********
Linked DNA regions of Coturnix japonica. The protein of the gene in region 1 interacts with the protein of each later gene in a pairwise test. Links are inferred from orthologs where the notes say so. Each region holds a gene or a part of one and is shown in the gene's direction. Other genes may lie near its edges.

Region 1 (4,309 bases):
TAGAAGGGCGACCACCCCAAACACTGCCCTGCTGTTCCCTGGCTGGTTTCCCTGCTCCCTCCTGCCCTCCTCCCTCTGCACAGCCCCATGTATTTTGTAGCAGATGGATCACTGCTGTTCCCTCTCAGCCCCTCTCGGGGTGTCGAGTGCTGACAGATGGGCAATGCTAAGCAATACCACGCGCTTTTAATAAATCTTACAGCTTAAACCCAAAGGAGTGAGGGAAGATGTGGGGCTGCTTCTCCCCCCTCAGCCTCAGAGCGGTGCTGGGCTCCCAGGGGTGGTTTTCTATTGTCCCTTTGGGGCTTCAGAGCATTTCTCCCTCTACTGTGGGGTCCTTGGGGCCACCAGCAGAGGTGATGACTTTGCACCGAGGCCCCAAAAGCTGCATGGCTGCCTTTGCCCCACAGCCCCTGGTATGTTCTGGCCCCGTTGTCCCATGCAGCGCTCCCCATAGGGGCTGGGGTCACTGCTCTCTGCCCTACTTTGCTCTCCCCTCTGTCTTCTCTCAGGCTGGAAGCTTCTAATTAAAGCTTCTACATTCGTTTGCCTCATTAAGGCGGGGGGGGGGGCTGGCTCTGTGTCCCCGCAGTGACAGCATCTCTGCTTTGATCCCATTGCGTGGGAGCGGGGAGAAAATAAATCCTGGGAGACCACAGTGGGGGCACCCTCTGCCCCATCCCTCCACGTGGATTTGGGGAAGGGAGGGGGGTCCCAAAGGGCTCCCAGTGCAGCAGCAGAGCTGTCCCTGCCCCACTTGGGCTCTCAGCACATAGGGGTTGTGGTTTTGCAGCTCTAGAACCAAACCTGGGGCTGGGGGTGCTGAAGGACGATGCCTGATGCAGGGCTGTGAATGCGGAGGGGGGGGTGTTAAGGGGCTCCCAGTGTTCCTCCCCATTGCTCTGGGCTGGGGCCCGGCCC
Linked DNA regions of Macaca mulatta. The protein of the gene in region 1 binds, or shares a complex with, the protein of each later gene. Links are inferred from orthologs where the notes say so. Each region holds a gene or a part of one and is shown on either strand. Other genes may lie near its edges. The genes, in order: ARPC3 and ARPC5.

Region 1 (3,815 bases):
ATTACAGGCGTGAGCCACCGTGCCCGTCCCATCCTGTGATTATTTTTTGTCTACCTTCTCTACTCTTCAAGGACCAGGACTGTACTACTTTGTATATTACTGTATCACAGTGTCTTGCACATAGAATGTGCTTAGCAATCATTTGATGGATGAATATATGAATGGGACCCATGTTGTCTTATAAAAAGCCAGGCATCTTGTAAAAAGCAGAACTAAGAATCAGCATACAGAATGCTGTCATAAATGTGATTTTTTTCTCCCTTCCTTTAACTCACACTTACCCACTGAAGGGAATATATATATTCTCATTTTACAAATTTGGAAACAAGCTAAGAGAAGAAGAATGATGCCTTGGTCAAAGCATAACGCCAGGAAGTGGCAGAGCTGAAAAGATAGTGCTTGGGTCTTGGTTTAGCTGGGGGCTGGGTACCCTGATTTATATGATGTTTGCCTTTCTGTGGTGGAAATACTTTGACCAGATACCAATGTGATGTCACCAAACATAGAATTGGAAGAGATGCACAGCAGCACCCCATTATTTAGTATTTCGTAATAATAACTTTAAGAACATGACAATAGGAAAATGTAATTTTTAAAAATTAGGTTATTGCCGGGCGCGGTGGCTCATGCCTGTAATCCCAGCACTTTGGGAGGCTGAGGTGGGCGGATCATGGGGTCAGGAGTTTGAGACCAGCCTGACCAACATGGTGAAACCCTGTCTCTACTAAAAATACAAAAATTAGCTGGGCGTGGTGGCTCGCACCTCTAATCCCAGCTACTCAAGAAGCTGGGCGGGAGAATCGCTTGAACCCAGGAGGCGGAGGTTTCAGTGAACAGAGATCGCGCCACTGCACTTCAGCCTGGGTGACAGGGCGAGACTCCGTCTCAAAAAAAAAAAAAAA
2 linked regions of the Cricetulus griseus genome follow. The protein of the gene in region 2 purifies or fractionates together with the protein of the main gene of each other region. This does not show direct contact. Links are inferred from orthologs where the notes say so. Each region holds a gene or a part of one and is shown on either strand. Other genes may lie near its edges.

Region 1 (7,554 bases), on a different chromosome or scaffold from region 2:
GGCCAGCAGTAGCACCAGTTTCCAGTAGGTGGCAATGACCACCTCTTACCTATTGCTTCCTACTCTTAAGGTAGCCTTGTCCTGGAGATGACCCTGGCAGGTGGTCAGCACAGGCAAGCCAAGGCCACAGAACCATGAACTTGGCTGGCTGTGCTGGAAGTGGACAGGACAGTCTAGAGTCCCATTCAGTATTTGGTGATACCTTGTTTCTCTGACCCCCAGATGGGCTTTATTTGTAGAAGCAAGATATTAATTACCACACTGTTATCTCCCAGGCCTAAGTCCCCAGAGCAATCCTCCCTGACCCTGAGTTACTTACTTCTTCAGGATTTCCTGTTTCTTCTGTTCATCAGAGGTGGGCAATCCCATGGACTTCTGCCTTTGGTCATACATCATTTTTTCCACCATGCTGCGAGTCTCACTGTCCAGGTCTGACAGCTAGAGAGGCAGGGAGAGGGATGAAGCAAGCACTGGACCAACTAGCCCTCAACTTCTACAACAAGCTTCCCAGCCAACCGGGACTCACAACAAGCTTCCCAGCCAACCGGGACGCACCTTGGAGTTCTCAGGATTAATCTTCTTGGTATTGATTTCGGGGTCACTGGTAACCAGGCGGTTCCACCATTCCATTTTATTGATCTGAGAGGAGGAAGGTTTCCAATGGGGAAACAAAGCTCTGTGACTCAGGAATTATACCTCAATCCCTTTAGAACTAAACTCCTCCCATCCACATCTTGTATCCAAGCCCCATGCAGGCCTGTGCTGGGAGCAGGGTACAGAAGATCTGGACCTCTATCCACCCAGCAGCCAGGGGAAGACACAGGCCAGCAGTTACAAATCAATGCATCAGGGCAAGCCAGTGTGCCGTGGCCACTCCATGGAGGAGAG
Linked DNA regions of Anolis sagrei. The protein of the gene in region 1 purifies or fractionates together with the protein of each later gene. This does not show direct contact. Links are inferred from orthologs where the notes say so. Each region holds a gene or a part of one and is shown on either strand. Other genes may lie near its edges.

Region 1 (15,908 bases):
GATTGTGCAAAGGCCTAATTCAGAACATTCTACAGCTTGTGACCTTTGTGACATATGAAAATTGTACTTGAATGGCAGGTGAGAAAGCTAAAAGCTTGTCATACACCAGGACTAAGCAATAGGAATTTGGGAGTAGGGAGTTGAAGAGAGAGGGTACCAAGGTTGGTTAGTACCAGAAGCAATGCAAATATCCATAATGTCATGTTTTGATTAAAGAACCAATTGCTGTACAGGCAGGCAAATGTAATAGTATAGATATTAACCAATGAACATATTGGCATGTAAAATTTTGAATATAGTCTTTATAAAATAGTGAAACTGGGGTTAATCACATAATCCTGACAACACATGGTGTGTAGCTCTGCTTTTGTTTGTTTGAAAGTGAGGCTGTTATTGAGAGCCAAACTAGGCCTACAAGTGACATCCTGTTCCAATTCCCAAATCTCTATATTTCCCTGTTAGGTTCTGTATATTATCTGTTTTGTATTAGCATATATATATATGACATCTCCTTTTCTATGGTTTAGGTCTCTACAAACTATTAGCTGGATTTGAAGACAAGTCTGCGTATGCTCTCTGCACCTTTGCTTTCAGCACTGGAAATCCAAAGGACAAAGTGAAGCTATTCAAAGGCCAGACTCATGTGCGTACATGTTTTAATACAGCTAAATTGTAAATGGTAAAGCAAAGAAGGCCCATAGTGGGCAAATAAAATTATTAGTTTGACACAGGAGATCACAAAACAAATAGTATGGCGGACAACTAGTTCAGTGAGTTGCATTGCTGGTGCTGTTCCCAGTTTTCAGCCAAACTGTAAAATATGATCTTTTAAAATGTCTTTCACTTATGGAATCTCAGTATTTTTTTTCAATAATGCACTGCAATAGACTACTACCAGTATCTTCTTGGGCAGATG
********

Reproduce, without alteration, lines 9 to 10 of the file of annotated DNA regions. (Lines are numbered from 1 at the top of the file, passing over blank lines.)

GGCCAGCAGTAGCACCAGTTTCCAGTAGGTGGCAATGACCACCTCTTACCTATTGCTTCCTACTCTTAAGGTAGCCTTGTCCTGGAGATGACCCTGGCAGGTGGTCAGCACAGGCAAGCCAAGGCCACAGAACCATGAACTTGGCTGGCTGTGCTGGAAGTGGACAGGACAGTCTAGAGTCCCATTCAGTATTTGGTGATACCTTGTTTCTCTGACCCCCAGATGGGCTTTATTTGTAGAAGCAAGATATTAATTACCACACTGTTATCTCCCAGGCCTAAGTCCCCAGAGCAATCCTCCCTGACCCTGAGTTACTTACTTCTTCAGGATTTCCTGTTTCTTCTGTTCATCAGAGGTGGGCAATCCCATGGACTTCTGCCTTTGGTCATACATCATTTTTTCCACCATGCTGCGAGTCTCACTGTCCAGGTCTGACAGCTAGAGAGGCAGGGAGAGGGATGAAGCAAGCACTGGACCAACTAGCCCTCAACTTCTACAACAAGCTTCCCAGCCAACCGGGACTCACAACAAGCTTCCCAGCCAACCGGGACGCACCTTGGAGTTCTCAGGATTAATCTTCTTGGTATTGATTTCGGGGTCACTGGTAACCAGGCGGTTCCACCATTCCATTTTATTGATCTGAGAGGAGGAAGGTTTCCAATGGGGAAACAAAGCTCTGTGACTCAGGAATTATACCTCAATCCCTTTAGAACTAAACTCCTCCCATCCACATCTTGTATCCAAGCCCCATGCAGGCCTGTGCTGGGAGCAGGGTACAGAAGATCTGGACCTCTATCCACCCAGCAGCCAGGGGAAGACACAGGCCAGCAGTTACAAATCAATGCATCAGGGCAAGCCAGTGTGCCGTGGCCACTCCATGGAGGAGAG
Linked DNA regions of Anolis sagrei. The protein of the gene in region 1 purifies or fractionates together with the protein of each later gene. This does not show direct contact. Links are inferred from orthologs where the notes say so. Each region holds a gene or a part of one and is shown on either strand. Other genes may lie near its edges.